Vija Celmins, Burning Plane 1965. Sold for $3.4m / £2.1m. Image courtesy of Sotheby’s
NEW YORK— As the 2015 art auction season begins, there is no doubt that this is going to be a great year for artists and art auction houses. From Paul Cézanne’s Vue sur L’Estaque et Le Château d’If to Michelangelo Merisi da Caravaggio’s Boy Peeling a Fruit to be auctioned by Christie’s, there is great excitement amongst art collectors across the globe that this will be an amazing art auction season. But one issue many art professionals and art auction enthusiasts have been grappling with is how female artists will fare this year in an art market dominated by men.
Based on the success recorded by female artists during the 2014 art auction season, there are reasons to be hopeful that they will continue their surge in the art market. At Sotheby’s, female artists not only made record art auction prices, they also broke existing records for works by female artists sold at auction. Georgia O’Keeffe’s iconic flower painting Jimson Weed of 1932, for instance, more than tripled the previous world auction record for any female artist. Estimated at $10 – 15m, the piece fetched $44.4m / £28.4m in New York in November. Kay Sage’s evocative painting Le Passage of 1956 caused a stir in the Impressionist & Modern Art field when it sold for £4.3m / $7.1m. Originally estimated to sell for £70,000 – 90,000, the work surpassed all estimation, establishing a new record for the American artist in London’s February sales. Beyond the record auction price, the art sale marked an emergence of the female artist from the shadow of her husband Yves Tanguy, a celebrated artist. Vija Celmins’s seminal painting Burning Plane from 1965 sold for $3.4m / £2.1m, doubling the high estimate of $1.2 million. A notable female figure on the contemporary art scene in 2014, the scarcity of Vija Celmins’s labour intensive, painstakingly detailed works engendered furious competition among collectors during New York’s Contemporary Curated sale in September.
1. Georgia O’Keeffe, Jimson Weed. Sold for £28,377,428 / $44,405,000 (est. $10 – 15 million). Record for the artist at auction and record for any female artist at auction. American Art, November, New York.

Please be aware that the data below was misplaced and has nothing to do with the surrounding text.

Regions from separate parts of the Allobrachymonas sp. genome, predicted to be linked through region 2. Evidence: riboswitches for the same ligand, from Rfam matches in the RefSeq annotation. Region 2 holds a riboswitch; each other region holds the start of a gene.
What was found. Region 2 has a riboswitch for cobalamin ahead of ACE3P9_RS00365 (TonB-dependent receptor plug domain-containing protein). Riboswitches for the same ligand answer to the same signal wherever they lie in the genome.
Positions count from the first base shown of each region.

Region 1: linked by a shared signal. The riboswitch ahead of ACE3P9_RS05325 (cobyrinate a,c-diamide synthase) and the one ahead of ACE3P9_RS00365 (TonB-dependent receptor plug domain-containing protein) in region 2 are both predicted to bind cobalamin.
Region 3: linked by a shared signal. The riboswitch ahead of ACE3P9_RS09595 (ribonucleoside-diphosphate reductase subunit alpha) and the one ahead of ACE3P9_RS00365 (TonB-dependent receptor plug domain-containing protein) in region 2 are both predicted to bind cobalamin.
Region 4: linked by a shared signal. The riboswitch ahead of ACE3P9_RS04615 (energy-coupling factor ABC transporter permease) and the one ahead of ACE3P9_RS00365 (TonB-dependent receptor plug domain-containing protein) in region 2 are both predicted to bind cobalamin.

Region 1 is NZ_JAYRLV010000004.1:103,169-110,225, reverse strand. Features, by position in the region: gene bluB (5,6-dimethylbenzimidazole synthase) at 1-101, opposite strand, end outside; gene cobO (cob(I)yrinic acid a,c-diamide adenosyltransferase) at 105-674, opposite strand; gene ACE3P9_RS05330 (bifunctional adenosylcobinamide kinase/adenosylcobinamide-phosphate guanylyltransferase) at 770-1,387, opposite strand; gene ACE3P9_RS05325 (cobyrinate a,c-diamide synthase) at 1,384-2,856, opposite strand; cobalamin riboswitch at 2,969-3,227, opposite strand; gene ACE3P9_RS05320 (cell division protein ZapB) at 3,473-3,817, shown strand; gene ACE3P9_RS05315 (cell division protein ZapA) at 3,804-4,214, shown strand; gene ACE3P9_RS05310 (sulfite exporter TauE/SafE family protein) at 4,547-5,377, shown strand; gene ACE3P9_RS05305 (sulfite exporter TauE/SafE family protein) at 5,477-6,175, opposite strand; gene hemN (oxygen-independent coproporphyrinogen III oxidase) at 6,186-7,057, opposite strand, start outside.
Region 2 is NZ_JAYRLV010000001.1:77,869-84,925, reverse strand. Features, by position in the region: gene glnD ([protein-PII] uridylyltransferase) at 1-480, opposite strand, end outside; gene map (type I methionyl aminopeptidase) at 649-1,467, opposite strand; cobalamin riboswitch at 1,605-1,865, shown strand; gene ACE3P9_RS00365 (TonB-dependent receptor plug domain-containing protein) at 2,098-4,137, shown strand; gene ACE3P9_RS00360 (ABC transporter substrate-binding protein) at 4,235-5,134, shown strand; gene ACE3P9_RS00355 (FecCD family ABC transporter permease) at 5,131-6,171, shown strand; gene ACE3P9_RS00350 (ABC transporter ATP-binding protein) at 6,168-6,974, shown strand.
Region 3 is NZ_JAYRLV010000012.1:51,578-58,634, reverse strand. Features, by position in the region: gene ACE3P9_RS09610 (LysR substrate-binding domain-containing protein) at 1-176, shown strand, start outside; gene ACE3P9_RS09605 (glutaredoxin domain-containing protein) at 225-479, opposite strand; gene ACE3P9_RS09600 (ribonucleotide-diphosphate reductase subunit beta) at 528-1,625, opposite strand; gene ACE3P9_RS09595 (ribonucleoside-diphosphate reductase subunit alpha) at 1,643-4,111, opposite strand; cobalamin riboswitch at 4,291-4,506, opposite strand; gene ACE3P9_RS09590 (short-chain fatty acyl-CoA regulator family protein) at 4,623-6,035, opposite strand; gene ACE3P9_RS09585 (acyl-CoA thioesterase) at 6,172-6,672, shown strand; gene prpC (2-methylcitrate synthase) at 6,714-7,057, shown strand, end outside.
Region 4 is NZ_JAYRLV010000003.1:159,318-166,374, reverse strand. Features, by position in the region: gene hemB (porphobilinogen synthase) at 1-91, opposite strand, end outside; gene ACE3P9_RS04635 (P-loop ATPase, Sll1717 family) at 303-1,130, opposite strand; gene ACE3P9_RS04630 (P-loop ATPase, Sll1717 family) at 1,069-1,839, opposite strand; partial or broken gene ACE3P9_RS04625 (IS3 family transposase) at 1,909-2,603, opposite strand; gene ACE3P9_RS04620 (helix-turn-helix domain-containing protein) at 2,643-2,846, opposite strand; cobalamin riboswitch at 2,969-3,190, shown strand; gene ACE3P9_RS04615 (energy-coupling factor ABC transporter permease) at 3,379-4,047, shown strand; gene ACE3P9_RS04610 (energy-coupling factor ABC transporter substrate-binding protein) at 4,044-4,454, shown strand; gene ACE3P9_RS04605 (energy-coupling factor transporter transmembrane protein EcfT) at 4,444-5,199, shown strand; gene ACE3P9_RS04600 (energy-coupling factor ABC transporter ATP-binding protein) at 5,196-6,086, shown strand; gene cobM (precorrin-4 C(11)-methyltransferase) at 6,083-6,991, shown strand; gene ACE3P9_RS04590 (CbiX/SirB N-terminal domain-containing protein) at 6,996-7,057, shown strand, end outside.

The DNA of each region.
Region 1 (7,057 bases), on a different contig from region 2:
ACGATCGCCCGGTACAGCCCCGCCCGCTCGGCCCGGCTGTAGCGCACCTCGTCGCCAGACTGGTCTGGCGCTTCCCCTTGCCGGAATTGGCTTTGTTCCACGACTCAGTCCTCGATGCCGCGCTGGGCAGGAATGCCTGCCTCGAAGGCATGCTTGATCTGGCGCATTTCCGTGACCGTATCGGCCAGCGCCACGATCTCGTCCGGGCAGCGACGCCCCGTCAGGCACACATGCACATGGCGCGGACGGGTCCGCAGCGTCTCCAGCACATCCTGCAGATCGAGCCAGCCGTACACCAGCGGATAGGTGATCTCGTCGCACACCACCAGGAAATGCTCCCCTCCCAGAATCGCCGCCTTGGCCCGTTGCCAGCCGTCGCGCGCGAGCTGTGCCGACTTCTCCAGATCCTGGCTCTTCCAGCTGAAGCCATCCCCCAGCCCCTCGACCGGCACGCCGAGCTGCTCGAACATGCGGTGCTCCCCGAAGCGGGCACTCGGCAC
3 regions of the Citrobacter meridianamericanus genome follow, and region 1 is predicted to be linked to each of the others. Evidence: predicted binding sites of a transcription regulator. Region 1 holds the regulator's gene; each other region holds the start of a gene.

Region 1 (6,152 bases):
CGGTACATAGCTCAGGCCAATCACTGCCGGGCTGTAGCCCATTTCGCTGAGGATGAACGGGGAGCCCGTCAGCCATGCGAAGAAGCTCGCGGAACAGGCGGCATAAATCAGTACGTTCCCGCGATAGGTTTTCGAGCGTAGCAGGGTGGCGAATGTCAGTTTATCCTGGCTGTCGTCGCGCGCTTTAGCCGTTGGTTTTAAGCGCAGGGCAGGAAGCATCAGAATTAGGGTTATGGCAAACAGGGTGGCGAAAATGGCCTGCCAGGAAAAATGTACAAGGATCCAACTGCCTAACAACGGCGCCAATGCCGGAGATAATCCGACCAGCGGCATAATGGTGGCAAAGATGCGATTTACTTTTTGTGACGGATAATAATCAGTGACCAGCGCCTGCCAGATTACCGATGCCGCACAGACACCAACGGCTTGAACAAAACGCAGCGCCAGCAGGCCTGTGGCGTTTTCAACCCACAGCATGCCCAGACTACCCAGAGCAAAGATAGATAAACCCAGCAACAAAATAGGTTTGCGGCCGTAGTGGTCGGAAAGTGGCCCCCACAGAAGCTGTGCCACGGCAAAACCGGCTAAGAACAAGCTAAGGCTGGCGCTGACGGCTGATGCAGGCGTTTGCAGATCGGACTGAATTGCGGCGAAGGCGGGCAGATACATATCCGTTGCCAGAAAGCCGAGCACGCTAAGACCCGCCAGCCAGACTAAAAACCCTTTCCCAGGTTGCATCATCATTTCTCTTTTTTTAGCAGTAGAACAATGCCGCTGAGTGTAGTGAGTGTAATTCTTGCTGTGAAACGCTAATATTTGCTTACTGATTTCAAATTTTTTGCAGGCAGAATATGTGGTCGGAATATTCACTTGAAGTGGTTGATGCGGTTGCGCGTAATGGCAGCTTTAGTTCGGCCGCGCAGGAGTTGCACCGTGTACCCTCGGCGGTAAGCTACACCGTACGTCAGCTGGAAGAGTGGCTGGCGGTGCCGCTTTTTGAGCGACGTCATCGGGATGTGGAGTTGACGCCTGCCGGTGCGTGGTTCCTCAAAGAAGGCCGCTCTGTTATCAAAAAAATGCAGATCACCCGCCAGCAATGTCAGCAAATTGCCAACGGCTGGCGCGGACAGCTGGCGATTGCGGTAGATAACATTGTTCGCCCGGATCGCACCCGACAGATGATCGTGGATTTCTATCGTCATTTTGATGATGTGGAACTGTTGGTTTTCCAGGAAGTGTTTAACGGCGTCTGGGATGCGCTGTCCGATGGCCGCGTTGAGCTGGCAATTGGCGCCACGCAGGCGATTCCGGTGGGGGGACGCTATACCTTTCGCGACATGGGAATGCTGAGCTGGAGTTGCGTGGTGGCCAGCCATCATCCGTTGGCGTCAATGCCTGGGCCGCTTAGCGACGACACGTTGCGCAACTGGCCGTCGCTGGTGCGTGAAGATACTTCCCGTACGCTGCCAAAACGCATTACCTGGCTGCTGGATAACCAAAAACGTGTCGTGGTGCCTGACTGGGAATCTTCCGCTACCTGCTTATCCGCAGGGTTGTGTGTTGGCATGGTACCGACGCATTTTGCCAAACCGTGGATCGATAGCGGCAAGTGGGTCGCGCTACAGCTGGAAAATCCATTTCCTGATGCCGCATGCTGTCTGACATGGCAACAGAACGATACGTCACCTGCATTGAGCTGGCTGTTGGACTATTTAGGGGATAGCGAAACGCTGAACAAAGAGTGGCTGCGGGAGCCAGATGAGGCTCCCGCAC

2. Kay Sage, Le Passage 1956. Sold for £4.3m / $7.1m (est. £70,000 – 90,000). New record for the artist in London. Impressionist & Modern Art field, February, London.
3. Vija Celmins Burning Plane 1965. Sold for $3.4m / £2.1m, doubling the high estimate of $1.2 million. New York’s Contemporary Curated sale in September.
4. Artemisia Gentileschi, Mary Magdalene. Sold for $1.2m / £691,626 (est. €200,000 – 300,000). New record for the Baroque artist at auction. June, Paris.
5. Julia Margaret Cameron, No. 5 of series of twelve lifesized heads (Kate Keown). Estimate: $250,000 – 350,000. Sold for $461,000 / £293,462, nearly doubling the previous record for the artist. A new record was set for the 19th‐century pioneering photographer. December, New York.
6. Dadamaino, Volume. Sold for £122,500 / $196,453, establishing a new benchmark for the artist. October’s Italian Sale.
Aside from Sotheby’s, several female artists excelled at Christie’s. Joan Mitchell’s Untilled sold for $11,925,000 while Yayoi Kusama’s, White No. 28 (1960), sold for $7,109,000.
1. Joan Mitchell, Untitled (1960). Sold for $11,925,000. Christie’s New York on May 13, 2014.
2. Yayoi Kusama, White No. 28 (1960). Sold for $7,109,000. Christie’s New York on November 12, 2014.
3. Barbara Hepworth, Figure for Landscape (1960). Sold for $7,083,050. Christie’s London on June 25, 2014.
4. Cindy Sherman, Untitled Film Stills (1977). Sold for $6,773,000. Christie’s New York on November 12, 2014.